What is device security?
Device security is the defense of IT assets against harm and unauthorized use. Although the term “device security” is not as widely used as “cybersecurity,” it is a relevant concept that denotes the full range of practices for securing desktop PCs, laptops, smartphones, tablets, or Internet of Things (IoT) devices.
To reliably fend off modern security threats, a device security strategy must be multilayered, with multiple security solutions working in tandem with one another and oriented around a consistent set of processes. Moreover, both security personnel and end-users must be aligned on best practices such as keeping software up to date and using the right access points or gateways when accessing applications remotely.
Explore additional device topics:
Get proactive security protection with Citrix Analytics for Security
Device security has three fundamental components.
People: Security experts, whether in-house or at a cloud service provider, are the core of device security. They decide what tools and controls are implemented and monitor environments for anomalies and threats. Security leaders are also important in educating users about how to prevent sensitive data leakage and avoid risky behaviors, especially when working remotely.
Processes: Effective device security requires a systematic approach to dealing with each threat, with security policies and plans that follow best practices. For example, the National Institute of Standards and Technology offers a framework with a continuous cycle of Identify > Protect > Detect > Respond > Recover that can be followed when confronted with malware or ransomware.
Technologies: Many technical solutions are available for securing environments against threats. Web application firewalls (WAFs), analytics, bot identification and management platforms, antimalware programs, email security, and more are among the most commonly deployed for this purpose. The exact mix of tools changes over time. For instance, secure internet access may replace a traditional virtual private network (VPN).
How the approach to cybersecurity and zero trust network access has evolved
See how ZTNA has become mainstream to meet the needs of a hybrid organization.
This is the protection of networks against the entry and spread of threats. In recent times, the secure access service edge (SASE) has emerged as an important model for network security, as it combines the features of a software-defined WAN (SD-WAN) with a variety of controls such as secure web gateways (SWGs) and cloud application security brokers.
Application security encompasses all of the measures for making applications themselves secure. Much of this work happens during development, through the inclusion of relevant security features. Subsequent updates to software are then critical to thwarting cyberattacks.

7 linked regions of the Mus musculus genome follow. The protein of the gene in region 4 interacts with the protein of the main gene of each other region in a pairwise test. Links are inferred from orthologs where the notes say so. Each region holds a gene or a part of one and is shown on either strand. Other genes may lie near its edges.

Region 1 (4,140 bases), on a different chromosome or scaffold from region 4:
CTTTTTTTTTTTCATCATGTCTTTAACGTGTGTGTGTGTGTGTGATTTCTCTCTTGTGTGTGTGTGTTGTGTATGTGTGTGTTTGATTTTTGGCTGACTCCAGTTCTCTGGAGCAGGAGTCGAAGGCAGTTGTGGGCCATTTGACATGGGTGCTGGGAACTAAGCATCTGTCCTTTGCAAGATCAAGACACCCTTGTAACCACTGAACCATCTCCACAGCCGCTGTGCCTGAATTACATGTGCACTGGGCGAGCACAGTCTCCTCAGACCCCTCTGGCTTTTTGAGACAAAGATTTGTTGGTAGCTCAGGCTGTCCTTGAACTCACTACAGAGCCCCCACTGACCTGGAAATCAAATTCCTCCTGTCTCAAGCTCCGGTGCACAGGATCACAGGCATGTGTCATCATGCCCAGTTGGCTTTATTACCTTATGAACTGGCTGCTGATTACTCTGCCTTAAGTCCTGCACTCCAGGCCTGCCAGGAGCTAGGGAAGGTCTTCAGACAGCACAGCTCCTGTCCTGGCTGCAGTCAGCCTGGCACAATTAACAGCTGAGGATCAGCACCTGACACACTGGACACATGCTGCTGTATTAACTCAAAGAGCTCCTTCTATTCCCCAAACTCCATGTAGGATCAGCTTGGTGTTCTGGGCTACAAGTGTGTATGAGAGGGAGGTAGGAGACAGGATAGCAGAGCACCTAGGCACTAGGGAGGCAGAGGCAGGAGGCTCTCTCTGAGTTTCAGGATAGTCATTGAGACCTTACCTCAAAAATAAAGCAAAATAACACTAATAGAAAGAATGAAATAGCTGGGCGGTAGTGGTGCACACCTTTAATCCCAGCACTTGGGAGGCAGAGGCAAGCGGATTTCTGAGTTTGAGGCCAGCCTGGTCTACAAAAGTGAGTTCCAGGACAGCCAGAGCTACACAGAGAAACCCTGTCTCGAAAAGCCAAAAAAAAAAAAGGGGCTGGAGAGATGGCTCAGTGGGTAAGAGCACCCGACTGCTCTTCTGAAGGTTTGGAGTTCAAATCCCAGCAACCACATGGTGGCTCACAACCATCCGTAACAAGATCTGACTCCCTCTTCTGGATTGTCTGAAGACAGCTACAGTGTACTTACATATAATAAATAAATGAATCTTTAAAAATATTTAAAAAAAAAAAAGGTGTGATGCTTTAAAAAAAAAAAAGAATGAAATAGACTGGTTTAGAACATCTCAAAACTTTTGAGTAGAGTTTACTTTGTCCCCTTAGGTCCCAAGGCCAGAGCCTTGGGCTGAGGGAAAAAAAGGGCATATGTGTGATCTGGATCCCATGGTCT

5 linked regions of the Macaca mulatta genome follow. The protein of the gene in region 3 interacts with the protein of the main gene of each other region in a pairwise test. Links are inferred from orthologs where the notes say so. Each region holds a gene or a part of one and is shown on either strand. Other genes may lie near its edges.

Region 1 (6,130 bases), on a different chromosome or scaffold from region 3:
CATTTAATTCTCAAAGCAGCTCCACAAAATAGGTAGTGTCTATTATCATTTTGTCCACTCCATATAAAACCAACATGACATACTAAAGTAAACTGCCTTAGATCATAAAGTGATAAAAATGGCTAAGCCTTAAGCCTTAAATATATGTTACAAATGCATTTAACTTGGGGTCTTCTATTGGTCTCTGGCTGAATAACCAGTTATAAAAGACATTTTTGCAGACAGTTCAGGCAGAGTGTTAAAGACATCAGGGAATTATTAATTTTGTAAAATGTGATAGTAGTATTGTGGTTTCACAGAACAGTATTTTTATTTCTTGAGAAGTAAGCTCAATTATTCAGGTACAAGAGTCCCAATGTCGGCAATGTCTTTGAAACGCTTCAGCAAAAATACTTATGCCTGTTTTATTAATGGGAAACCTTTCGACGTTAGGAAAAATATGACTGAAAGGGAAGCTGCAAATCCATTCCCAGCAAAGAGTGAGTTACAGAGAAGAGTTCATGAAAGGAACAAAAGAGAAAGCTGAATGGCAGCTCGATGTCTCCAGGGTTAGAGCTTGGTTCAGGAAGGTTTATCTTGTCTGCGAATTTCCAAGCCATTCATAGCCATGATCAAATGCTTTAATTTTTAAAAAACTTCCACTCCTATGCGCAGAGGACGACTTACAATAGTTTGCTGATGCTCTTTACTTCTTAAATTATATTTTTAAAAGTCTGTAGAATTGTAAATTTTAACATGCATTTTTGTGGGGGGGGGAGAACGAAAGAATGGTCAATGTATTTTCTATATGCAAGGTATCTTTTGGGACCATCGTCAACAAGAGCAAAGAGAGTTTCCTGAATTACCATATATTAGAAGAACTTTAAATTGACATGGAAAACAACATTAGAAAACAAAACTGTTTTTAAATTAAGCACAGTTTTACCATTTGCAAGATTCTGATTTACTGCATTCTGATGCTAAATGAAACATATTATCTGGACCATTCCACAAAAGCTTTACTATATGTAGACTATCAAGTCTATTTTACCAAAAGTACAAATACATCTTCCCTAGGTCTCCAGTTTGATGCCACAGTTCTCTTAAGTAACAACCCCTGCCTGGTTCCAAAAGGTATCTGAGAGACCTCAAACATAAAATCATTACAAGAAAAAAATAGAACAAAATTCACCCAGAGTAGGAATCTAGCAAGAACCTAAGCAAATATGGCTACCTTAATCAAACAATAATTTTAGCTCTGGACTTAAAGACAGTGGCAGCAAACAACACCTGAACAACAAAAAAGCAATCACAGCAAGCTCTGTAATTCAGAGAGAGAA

Cloud security includes both the mechanisms for protecting applications (e.g., encryption) and for securing access to them. Across remote work environments, mechanisms in the latter category may include firewalls, SWGs, malware defense, sandboxes, and more. Simultaneously, cloud service providers handle many app-specific security controls on their end.
In addition to encryption, data security includes tokenization, key management and other measures for protecting sensitive information and personal data. Access controls like multifactor authentication (MFA) and single sign-on, along with data loss prevention (DLP) solutions, are also relevant to this device security subcategory.
Endpoint security is used to protect end user devices and ensure they're safe to connect to corporate networks. This type of device security especially important at organizations with BYOD (Bring Your Own Device) programs, where employees may access corporate resources from personal devices that lack IT controls and oversight.
Mobile device management
Mobile device management refers to tools designed specifically to help IT implement mobile device security plans. This type of device security is especially important at organizations where data, files, and applications are accessed from personal devices.
Device security threats are numerous, but there are a few that deserve particular attention.
- Malware: Malware is any type of malicious software. It may be designed to harvest and exfiltrate data, make an operating system unusable or otherwise disrupt the target device. Subtypes of malware include spyware, trojans, worms, viruses, and ransomware.
- Ransomware: Though it dates back to the 1980s, ransomware has become much more prevalent over time as digital currencies have made it easier for cyberattack perpetrators to receive payments. Ransomware encrypts data and then withholds the decryption key until the victim agrees to pay a ransom, typically in Bitcoin or something similar.
- Phishing: A phishing attack is a social engineering technique for deceiving a victim into visiting a high-risk domain, handing over personal information, or accessing a malicious file. It most commonly happens via email but can also occur through SMS and social media.
In remote work environments, all of these threats are more pressing, since IT does not have direct control over a defined network perimeter or user behaviors. WAFs, MFA, SD-WAN and zero-trust network access (ZTNA) have all become more important in this context.
Device security has become more complex as cloud applications and remote work setups have become more common. The shortage of cybersecurity personnel has also made it difficult for organizations to scale their defenses against sophisticated threats.